How to turn two rainbows into four

An exciting sight, the secret of which they could reveal.

US, WASHINGTON (ORDO NEWS) — In April 2015, a severe thunderstorm passed in New York, painting the sky with rainbow colors – many eyewitnesses immediately rushed to photograph this beauty. At the same time, one of Twitter users, Amanda Curtis, posted on her page a picture with four separate multi-colored arcs at once. The image, scattered across the Web, became “viral”: the so-called quadruple rainbow is a rare natural phenomenon.

Recall that a rainbow appears as a result of reflection and refraction of sunlight in many small droplets of water suspended in the air: white light is divided into a series of colors from outer red to inner purple. You can catch four rainbows at once from one angle of view only under certain conditions: in particular, the sky should be quite dark, and there should be several gaps in the clouds at once. Moreover, each next rainbow looks paler than the previous one. This is exactly the picture that can be seen in the picture taken in 2011 in Germany . And in the photo from New York, the arcs are quite bright, and many wondered if this was a photoshop.

Doubt was also caused by the fact that thousands of people were witnesses of an unusual phenomenon in the largest US city – and only one person presented a photo of four rainbows. Experts, not doubting the authenticity of the photograph, explain: this is only a double rainbow, newly reflected from the surface of the water behind the photographer. A double rainbow is a beautiful, but not so rare occurrence. It occurs when there are a lot of drops in the air, and the light has time to refract again. And with a successful combination of circumstances, it can be “turned” into a quadruple.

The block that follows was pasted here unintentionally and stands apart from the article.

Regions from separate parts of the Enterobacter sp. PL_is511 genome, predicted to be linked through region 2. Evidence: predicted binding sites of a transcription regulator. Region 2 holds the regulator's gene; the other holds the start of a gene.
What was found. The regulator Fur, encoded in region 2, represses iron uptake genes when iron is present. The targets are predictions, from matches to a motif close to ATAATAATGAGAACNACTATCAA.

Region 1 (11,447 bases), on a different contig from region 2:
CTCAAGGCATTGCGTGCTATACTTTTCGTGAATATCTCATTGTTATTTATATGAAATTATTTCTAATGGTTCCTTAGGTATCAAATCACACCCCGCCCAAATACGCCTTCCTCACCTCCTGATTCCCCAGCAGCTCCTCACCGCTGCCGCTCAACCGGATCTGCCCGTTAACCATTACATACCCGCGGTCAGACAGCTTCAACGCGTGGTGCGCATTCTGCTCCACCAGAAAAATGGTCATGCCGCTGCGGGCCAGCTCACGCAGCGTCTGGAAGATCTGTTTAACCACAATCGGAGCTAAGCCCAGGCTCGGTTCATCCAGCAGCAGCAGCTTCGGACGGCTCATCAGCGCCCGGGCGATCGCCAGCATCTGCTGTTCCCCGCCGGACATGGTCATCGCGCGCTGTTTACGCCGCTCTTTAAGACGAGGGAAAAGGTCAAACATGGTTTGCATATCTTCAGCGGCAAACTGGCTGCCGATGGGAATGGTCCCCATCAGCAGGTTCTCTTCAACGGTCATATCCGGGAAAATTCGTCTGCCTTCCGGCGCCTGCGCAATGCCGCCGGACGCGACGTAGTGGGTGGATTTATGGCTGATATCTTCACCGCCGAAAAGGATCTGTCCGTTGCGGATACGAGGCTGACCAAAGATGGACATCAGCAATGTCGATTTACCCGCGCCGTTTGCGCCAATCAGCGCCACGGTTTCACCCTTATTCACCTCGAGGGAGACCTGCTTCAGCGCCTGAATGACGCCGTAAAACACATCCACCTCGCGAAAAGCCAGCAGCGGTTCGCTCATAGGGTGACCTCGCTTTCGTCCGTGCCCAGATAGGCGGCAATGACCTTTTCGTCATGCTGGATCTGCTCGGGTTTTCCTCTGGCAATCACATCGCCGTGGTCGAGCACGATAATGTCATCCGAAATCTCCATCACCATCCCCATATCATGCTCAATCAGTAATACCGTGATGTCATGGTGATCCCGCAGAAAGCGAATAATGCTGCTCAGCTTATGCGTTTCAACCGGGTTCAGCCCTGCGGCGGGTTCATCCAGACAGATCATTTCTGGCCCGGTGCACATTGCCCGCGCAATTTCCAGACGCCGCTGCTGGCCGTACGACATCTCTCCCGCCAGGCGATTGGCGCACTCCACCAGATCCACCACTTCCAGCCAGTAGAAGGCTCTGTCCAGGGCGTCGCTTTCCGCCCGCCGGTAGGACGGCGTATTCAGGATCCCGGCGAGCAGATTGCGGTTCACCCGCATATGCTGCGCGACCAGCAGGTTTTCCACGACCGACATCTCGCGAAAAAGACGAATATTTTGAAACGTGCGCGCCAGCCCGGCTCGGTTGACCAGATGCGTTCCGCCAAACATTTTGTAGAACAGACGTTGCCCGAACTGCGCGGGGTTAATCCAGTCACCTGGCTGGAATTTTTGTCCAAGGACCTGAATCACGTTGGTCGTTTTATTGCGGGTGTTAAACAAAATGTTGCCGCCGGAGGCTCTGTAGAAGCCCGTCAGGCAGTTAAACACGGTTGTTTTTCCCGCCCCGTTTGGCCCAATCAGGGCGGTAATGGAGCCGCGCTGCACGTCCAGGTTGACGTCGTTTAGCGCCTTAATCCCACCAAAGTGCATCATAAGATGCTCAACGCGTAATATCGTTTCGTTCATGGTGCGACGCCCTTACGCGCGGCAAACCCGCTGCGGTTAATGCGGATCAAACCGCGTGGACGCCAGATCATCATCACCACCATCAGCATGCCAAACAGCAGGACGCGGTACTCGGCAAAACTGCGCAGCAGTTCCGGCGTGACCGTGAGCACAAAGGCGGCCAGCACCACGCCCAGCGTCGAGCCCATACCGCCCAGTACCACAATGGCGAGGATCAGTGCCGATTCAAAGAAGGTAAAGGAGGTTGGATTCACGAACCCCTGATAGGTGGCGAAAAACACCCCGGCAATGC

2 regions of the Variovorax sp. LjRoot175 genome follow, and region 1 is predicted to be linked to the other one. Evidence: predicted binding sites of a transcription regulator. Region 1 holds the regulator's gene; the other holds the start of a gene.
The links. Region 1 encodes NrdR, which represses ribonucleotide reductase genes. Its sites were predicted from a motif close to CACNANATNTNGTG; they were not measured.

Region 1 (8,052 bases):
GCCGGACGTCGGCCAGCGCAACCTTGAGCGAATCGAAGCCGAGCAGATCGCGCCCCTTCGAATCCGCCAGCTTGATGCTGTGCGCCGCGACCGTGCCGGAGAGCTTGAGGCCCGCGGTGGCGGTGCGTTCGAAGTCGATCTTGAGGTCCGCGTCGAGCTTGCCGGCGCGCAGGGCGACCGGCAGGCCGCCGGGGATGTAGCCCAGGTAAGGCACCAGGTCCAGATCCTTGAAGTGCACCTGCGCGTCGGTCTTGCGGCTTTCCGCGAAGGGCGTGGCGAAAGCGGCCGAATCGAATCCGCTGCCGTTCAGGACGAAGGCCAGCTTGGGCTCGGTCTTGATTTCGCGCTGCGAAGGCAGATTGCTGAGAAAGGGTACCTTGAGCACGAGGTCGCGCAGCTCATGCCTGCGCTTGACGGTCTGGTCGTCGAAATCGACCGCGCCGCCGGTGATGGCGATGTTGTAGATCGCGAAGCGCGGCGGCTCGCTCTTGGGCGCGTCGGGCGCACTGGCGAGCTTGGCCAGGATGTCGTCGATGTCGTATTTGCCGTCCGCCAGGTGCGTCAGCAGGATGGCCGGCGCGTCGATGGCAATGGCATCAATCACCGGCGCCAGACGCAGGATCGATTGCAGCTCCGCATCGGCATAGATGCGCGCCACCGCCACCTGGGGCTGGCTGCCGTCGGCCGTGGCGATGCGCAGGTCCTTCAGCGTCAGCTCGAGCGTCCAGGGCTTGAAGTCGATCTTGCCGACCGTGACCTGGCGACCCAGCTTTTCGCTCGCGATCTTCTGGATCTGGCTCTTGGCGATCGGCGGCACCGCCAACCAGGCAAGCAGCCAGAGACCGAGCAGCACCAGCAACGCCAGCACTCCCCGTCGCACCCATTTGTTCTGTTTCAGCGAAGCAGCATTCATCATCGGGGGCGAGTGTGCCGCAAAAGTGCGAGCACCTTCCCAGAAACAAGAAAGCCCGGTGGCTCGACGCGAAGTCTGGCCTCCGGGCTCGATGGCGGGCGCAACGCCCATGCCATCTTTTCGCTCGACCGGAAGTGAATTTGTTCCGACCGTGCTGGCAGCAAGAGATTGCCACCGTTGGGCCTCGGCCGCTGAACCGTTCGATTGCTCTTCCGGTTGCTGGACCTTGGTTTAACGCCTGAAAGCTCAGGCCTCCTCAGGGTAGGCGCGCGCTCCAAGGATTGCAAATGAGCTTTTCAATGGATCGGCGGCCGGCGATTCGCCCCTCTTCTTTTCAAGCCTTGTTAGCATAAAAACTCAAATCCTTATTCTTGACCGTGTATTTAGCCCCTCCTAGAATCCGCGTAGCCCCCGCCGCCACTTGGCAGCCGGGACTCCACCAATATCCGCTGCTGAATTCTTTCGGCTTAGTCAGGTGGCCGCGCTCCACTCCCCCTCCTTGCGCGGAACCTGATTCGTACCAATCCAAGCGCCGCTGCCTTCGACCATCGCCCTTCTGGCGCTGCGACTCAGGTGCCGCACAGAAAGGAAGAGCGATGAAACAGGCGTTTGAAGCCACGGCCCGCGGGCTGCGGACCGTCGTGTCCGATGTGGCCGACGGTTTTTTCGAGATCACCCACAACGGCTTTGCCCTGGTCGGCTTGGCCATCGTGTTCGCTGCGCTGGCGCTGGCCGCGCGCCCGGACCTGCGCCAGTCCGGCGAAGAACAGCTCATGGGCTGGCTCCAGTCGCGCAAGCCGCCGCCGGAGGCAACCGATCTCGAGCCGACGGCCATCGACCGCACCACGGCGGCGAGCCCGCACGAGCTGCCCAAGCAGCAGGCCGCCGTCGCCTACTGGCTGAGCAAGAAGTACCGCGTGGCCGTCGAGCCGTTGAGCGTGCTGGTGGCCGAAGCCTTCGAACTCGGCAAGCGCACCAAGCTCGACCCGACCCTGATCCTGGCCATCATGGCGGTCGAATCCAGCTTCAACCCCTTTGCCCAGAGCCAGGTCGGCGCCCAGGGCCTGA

Paul Neumann, a meteorologist at the US National Oceanic and Atmospheric Administration (NOAA), says that the surface of a pond, like a mirror, reflects the sun and creates a second, additional light source. It is located as many degrees below the horizon as the sun itself is higher. However, a real rainbow is formed using direct sunlight, so its arches cannot be at an angle or intersect. And this is exactly what we see in the photograph of Amanda Curtis, the American professor of meteorology Raymond Lee draws attention. In evidence, he cites the fact that a woman took a picture near Hampstead Bay – in ideal conditions for a “reflected rainbow”.


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